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A modest proposal

 
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ClayK



Joined: 11 Oct 2005
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PostPosted: 06/23/21 5:38 pm    ::: A modest proposal Reply Reply with quote

Make the number of athletic scholarships equivalent to the number of drama scholarships, or math scholarships, or art scholarships.

I have no idea, but let's say that's 10. (It could be five or 30, but the principle remains the same.)

Those ten could be allocated to one or two sports (you know which ones they are) or divided up among all interscholastic teams.

So how would the rest of the football roster, say, be filled?

With students. Or, really, student-athletes. Like high school football players, they would practice after school, and they would receive nothing but equipment, coaching, transportation, medical care for injuries resulting directly from the sport (not true in high school) and the joy of playing.

When Cal beat Stanford in football, it would be Cal's students who carried the bulk of the load, though obviously its scholarship star(s) would play a major role.

Would as many people watch the games under this system? Probably not, but a lot of fans still would. After all, the Cal players would be real Cal students, not hired guns looking for a free ride.

All of the pomp and circumstance of college sports would still be there, and the games would be just as exciting, at many levels -- and if you think about it, most likely just as well played. The reason? Many college football players now on scholarship would still play even if they didn't get free tuition. They would play at whatever school they could get into and afford to attend, and so the caliber of athletes would not drop off that much. After all, how many high school basketball players would play in college for free if they got to play a Pac-12 schedule?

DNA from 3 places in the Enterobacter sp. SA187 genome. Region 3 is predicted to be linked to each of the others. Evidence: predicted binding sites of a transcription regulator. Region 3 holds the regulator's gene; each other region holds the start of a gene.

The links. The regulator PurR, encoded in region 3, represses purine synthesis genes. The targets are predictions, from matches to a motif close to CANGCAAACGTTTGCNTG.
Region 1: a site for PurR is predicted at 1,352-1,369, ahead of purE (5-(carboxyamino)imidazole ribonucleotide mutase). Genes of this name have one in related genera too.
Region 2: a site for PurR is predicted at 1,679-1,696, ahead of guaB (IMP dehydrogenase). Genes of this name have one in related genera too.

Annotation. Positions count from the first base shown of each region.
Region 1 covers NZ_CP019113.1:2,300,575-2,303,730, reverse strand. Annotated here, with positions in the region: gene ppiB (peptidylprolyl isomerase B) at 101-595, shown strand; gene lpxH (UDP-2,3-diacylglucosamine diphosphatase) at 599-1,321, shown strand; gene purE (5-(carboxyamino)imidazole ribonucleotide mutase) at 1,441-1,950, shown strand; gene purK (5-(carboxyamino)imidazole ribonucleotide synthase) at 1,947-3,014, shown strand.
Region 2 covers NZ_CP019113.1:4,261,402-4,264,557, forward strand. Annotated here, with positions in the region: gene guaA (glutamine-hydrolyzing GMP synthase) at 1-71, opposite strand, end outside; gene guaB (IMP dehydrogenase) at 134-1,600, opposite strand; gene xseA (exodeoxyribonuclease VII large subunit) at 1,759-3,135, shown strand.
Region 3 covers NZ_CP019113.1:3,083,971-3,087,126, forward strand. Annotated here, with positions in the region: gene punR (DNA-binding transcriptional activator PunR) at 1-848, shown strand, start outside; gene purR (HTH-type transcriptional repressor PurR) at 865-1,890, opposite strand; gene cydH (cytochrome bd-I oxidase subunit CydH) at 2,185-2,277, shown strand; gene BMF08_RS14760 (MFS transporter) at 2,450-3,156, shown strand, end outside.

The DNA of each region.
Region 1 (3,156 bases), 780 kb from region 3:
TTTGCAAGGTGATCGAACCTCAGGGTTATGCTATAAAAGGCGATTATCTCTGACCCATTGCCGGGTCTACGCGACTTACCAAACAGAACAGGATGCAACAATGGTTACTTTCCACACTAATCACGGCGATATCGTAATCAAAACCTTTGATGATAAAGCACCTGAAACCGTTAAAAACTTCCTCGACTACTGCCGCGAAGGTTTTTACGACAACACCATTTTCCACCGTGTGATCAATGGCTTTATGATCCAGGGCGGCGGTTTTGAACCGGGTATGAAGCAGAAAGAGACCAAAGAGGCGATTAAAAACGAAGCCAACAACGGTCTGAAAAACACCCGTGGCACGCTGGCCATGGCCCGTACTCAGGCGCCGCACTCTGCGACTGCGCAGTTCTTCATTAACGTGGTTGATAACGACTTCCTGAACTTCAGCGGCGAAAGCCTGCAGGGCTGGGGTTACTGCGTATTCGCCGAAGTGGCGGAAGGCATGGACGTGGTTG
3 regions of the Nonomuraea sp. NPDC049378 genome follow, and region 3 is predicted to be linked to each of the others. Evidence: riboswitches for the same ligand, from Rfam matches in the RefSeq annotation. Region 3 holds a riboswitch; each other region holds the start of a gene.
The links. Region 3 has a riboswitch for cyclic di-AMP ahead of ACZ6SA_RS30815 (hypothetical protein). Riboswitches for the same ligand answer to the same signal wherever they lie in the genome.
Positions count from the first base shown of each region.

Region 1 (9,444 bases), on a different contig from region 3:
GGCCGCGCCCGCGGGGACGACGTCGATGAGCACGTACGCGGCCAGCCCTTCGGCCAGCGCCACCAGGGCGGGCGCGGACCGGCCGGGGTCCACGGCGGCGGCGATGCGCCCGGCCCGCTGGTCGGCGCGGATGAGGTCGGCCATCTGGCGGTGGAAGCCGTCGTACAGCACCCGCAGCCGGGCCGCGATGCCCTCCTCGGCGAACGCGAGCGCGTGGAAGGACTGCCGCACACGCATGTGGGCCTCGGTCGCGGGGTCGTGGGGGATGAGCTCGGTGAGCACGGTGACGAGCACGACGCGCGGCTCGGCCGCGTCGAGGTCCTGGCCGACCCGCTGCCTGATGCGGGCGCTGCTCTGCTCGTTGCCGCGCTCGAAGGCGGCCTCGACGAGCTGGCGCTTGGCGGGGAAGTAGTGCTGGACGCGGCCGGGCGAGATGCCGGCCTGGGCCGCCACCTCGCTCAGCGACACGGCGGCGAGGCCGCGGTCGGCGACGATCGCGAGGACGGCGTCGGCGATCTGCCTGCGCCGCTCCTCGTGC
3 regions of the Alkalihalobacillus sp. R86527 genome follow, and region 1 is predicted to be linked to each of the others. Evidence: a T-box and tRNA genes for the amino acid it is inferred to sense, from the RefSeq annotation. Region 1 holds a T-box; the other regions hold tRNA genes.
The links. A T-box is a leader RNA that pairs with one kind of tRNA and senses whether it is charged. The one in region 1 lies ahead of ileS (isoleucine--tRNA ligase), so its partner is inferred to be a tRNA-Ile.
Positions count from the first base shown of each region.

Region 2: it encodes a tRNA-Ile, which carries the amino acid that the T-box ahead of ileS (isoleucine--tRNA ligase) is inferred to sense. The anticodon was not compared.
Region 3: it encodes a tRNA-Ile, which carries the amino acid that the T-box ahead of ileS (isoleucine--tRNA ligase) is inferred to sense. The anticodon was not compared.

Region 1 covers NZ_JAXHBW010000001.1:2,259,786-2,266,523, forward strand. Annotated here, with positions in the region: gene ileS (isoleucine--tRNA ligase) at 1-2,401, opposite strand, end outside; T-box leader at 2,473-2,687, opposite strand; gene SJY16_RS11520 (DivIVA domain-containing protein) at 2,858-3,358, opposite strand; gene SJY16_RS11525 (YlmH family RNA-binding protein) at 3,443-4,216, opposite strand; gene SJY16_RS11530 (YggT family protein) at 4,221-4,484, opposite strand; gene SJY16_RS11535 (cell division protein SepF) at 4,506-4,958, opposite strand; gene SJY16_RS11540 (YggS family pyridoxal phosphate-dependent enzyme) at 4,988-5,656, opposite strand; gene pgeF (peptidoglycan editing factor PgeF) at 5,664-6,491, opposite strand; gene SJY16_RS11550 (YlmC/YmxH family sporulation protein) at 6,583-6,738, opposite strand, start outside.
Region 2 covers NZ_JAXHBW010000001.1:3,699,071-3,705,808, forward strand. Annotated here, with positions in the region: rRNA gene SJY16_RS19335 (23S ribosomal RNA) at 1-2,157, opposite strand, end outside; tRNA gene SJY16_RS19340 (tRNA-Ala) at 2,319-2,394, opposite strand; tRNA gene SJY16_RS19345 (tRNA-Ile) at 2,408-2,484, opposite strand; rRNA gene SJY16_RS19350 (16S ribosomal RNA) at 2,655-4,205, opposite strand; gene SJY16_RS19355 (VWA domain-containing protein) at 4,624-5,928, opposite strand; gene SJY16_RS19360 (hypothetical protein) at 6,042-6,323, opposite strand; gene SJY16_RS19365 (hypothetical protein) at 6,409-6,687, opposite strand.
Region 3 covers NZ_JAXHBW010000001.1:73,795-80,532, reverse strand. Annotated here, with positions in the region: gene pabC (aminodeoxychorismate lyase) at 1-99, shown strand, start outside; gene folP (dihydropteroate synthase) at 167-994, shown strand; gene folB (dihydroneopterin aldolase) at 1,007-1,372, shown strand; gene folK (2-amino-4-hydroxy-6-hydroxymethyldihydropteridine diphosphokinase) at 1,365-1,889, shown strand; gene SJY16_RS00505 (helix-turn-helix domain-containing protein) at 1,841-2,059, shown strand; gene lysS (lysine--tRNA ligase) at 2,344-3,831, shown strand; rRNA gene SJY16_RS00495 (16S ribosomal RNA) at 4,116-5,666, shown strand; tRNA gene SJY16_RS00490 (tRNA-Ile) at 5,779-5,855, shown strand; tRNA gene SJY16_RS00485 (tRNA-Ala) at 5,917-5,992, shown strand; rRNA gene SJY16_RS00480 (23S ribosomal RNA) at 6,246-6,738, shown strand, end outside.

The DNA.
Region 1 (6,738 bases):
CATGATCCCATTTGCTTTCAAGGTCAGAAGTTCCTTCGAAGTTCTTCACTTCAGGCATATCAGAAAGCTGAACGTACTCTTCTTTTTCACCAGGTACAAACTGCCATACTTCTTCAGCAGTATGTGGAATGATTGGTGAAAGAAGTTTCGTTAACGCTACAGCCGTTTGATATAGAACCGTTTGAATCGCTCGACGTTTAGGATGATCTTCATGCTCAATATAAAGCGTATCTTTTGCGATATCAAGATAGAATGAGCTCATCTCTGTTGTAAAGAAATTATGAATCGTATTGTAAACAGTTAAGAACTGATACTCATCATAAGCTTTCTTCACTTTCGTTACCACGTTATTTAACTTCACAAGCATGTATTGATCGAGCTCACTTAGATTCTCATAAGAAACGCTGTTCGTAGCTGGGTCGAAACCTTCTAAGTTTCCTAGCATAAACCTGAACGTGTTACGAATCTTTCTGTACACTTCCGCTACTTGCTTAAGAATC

Of course this is a fantasy, for it wouldn't take long for schools to identify and encourage athletes to enroll to make the teams better, but I think it does point out that college sports would survive even if the present system were dismantled.

And what fun it would be to have real students, living in the same dorms as everyone else, suiting up for the Big Game.



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Michael



Joined: 23 Mar 2006
Posts: 493



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PostPosted: 06/28/21 6:56 am    ::: Re: A modest proposal Reply Reply with quote

ClayK wrote:
Make the number of athletic scholarships equivalent to the number of drama scholarships, or math scholarships, or art scholarships.

I have no idea, but let's say that's 10. (It could be five or 30, but the principle remains the same.)

Those ten could be allocated to one or two sports (you know which ones they are) or divided up among all interscholastic teams.

So how would the rest of the football roster, say, be filled?

With students. Or, really, student-athletes. Like high school football players, they would practice after school, and they would receive nothing but equipment, coaching, transportation, medical care for injuries resulting directly from the sport (not true in high school) and the joy of playing.

When Cal beat Stanford in football, it would be Cal's students who carried the bulk of the load, though obviously its scholarship star(s) would play a major role.

Would as many people watch the games under this system? Probably not, but a lot of fans still would. After all, the Cal players would be real Cal students, not hired guns looking for a free ride.

All of the pomp and circumstance of college sports would still be there, and the games would be just as exciting, at many levels -- and if you think about it, most likely just as well played. The reason? Many college football players now on scholarship would still play even if they didn't get free tuition. They would play at whatever school they could get into and afford to attend, and so the caliber of athletes would not drop off that much. After all, how many high school basketball players would play in college for free if they got to play a Pac-12 schedule?